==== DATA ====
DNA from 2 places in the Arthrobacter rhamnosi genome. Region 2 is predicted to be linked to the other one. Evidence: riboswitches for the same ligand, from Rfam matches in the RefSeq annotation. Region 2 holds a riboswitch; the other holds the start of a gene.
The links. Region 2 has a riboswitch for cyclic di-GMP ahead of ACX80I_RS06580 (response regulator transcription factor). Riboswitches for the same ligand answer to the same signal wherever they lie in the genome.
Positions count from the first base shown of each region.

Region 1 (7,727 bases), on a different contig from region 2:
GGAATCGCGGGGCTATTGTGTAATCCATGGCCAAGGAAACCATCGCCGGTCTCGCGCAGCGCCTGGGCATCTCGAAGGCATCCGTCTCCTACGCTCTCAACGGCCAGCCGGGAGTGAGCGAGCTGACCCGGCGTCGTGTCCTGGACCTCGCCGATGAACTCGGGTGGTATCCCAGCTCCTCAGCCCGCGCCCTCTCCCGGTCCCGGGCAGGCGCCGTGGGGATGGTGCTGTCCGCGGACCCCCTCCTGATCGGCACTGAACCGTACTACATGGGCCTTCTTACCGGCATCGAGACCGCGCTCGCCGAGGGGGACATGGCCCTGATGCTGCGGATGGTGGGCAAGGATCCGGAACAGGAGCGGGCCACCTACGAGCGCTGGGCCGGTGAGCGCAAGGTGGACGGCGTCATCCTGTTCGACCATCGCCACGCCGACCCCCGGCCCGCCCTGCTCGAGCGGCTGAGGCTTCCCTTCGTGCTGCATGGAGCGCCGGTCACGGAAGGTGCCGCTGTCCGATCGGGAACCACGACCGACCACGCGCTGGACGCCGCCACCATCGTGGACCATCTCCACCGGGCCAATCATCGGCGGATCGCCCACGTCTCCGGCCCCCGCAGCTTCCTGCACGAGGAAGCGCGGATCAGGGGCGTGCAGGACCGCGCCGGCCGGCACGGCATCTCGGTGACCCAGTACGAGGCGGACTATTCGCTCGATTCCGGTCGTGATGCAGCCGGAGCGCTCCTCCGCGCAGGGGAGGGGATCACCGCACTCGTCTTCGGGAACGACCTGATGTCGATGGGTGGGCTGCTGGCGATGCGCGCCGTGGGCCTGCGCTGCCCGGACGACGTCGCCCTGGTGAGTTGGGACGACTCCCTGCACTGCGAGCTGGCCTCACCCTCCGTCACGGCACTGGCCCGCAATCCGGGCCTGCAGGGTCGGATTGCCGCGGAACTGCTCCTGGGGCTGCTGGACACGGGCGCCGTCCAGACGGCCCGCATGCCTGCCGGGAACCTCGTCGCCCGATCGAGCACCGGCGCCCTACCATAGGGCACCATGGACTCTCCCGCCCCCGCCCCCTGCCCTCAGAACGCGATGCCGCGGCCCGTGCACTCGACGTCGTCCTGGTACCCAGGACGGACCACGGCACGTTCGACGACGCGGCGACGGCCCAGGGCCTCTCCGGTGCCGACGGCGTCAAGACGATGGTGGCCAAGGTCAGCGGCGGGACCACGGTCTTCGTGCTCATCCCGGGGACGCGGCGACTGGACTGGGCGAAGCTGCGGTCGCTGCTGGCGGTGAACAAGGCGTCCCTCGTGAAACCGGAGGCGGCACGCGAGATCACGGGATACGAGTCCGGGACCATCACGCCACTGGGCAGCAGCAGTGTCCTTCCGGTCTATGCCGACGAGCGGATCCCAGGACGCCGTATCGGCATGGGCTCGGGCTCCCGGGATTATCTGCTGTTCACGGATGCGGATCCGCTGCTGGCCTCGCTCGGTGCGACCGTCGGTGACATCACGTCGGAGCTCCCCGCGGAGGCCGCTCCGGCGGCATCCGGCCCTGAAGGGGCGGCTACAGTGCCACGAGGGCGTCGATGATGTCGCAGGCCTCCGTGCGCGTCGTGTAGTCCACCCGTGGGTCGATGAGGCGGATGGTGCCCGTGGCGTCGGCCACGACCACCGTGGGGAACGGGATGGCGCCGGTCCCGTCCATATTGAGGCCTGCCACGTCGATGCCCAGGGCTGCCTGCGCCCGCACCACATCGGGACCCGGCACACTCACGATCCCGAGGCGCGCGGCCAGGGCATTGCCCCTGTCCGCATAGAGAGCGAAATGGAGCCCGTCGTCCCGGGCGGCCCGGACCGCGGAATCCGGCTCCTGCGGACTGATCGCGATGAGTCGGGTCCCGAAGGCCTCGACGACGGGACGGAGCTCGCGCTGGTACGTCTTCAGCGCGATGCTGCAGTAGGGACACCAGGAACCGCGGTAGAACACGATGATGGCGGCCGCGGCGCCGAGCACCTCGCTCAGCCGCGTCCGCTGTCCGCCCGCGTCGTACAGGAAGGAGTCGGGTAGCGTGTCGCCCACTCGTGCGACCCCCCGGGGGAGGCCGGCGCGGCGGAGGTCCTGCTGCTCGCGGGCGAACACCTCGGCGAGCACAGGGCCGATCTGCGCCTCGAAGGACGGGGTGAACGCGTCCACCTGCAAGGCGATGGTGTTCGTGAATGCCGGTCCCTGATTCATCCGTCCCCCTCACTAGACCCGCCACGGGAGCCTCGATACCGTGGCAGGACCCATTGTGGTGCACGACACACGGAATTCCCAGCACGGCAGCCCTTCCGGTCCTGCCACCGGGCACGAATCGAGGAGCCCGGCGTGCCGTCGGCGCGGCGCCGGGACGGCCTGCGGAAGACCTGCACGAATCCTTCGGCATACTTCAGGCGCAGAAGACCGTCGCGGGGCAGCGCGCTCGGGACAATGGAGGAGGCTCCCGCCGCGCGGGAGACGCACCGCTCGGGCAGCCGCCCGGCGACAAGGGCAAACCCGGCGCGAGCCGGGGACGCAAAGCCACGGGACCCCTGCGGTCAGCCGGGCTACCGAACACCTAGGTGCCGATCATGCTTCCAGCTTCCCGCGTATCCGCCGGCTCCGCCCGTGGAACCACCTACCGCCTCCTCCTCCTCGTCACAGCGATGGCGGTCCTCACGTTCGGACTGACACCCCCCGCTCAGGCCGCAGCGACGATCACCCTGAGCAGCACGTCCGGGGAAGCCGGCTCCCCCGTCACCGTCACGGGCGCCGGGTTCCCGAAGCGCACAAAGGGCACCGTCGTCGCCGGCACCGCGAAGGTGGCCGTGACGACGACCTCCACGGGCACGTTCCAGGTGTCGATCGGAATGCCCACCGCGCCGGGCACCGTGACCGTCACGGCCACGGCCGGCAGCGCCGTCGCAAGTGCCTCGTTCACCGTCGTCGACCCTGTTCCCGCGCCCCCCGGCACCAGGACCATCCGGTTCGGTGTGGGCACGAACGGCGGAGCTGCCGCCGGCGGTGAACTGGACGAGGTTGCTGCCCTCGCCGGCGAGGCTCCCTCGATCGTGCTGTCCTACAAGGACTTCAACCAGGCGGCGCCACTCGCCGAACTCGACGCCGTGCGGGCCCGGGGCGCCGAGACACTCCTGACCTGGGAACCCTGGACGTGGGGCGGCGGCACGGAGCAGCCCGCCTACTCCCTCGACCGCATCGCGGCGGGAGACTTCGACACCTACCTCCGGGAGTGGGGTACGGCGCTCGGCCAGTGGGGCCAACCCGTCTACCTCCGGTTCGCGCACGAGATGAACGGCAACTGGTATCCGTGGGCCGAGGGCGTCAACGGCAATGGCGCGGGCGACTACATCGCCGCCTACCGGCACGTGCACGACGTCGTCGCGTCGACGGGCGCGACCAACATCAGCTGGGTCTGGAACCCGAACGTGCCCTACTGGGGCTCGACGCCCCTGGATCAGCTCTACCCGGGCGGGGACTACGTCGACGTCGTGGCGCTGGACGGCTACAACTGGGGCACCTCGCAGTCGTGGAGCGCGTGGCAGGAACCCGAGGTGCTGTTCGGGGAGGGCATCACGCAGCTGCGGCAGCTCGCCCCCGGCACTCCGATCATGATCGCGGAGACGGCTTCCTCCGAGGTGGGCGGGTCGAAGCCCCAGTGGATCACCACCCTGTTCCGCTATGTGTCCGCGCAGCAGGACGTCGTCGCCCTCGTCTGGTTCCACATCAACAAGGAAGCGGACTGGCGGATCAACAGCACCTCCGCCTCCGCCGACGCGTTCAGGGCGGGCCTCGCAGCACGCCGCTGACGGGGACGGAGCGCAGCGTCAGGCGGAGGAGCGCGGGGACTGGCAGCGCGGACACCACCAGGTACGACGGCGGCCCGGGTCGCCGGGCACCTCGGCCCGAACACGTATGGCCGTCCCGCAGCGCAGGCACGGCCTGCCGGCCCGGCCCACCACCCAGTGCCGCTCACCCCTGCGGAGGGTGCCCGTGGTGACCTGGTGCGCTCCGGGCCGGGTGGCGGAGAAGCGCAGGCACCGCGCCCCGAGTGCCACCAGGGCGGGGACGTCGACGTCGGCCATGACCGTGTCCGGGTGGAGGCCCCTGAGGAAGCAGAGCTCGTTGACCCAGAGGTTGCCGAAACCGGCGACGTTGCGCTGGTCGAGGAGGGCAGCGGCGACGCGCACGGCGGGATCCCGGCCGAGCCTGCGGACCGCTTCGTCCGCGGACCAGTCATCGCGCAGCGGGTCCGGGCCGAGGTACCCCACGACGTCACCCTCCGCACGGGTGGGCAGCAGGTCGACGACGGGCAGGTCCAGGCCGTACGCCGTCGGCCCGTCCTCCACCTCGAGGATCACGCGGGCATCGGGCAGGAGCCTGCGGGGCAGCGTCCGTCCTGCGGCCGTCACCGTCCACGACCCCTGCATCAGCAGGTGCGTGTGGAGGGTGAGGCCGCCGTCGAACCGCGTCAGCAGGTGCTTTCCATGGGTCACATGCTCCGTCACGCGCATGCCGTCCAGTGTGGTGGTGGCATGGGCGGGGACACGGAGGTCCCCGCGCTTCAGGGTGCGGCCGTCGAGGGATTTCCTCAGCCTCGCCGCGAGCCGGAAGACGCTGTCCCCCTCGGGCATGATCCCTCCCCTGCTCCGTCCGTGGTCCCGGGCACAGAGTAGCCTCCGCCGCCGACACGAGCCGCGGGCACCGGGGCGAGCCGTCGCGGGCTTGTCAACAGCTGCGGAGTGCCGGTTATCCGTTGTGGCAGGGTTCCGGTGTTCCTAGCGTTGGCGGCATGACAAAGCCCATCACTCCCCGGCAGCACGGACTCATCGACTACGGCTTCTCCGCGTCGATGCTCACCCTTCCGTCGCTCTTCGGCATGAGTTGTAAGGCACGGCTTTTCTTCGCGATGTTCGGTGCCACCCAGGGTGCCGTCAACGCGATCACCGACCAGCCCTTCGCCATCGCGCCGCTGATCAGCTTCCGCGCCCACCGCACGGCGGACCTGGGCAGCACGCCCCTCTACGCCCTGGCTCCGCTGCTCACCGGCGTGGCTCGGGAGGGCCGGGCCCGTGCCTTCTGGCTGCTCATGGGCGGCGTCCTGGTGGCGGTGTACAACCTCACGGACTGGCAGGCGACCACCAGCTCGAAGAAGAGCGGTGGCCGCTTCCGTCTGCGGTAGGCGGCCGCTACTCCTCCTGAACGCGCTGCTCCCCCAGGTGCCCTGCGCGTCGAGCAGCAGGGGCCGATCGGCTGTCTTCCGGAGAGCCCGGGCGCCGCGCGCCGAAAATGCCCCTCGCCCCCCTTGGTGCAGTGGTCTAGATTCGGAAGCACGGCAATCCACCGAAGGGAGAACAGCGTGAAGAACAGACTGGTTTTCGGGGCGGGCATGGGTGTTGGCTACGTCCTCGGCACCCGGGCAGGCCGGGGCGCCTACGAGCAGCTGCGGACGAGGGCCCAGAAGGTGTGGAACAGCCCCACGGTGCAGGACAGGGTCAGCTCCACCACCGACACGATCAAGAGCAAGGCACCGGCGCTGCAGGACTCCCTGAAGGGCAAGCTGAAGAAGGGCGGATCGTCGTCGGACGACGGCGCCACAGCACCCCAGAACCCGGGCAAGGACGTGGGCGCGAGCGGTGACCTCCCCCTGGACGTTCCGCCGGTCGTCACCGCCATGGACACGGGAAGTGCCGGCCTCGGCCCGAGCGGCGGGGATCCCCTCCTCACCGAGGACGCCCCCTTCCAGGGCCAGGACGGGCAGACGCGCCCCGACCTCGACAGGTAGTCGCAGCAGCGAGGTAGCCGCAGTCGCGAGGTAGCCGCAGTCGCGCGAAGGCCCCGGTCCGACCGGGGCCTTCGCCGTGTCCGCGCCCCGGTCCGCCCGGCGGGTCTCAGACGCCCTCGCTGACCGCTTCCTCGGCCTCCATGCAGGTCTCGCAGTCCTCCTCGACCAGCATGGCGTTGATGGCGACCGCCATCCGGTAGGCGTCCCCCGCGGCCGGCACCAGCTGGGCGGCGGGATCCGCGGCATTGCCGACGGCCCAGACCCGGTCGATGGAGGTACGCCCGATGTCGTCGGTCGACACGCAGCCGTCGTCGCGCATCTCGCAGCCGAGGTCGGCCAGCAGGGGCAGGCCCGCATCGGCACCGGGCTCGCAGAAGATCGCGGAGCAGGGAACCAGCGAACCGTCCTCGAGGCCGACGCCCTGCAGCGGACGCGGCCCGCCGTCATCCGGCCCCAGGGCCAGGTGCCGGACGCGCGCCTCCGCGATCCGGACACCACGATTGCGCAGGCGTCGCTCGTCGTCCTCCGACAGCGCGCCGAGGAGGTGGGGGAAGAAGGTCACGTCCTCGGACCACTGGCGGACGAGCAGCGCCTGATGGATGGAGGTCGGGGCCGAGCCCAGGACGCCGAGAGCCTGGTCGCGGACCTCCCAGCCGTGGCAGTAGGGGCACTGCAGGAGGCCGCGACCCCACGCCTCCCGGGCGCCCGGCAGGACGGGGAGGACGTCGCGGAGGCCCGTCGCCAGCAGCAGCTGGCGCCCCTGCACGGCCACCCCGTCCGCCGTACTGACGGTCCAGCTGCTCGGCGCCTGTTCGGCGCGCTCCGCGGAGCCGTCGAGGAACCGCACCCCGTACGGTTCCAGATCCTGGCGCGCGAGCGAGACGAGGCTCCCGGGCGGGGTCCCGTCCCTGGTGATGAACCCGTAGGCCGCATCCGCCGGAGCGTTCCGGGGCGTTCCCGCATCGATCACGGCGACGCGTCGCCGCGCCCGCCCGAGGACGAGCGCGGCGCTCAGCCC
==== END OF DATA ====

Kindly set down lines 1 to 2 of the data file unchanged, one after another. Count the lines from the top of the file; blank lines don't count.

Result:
DNA from 2 places in the Arthrobacter rhamnosi genome. Region 2 is predicted to be linked to the other one. Evidence: riboswitches for the same ligand, from Rfam matches in the RefSeq annotation. Region 2 holds a riboswitch; the other holds the start of a gene.
The links. Region 2 has a riboswitch for cyclic di-GMP ahead of ACX80I_RS06580 (response regulator transcription factor). Riboswitches for the same ligand answer to the same signal wherever they lie in the genome.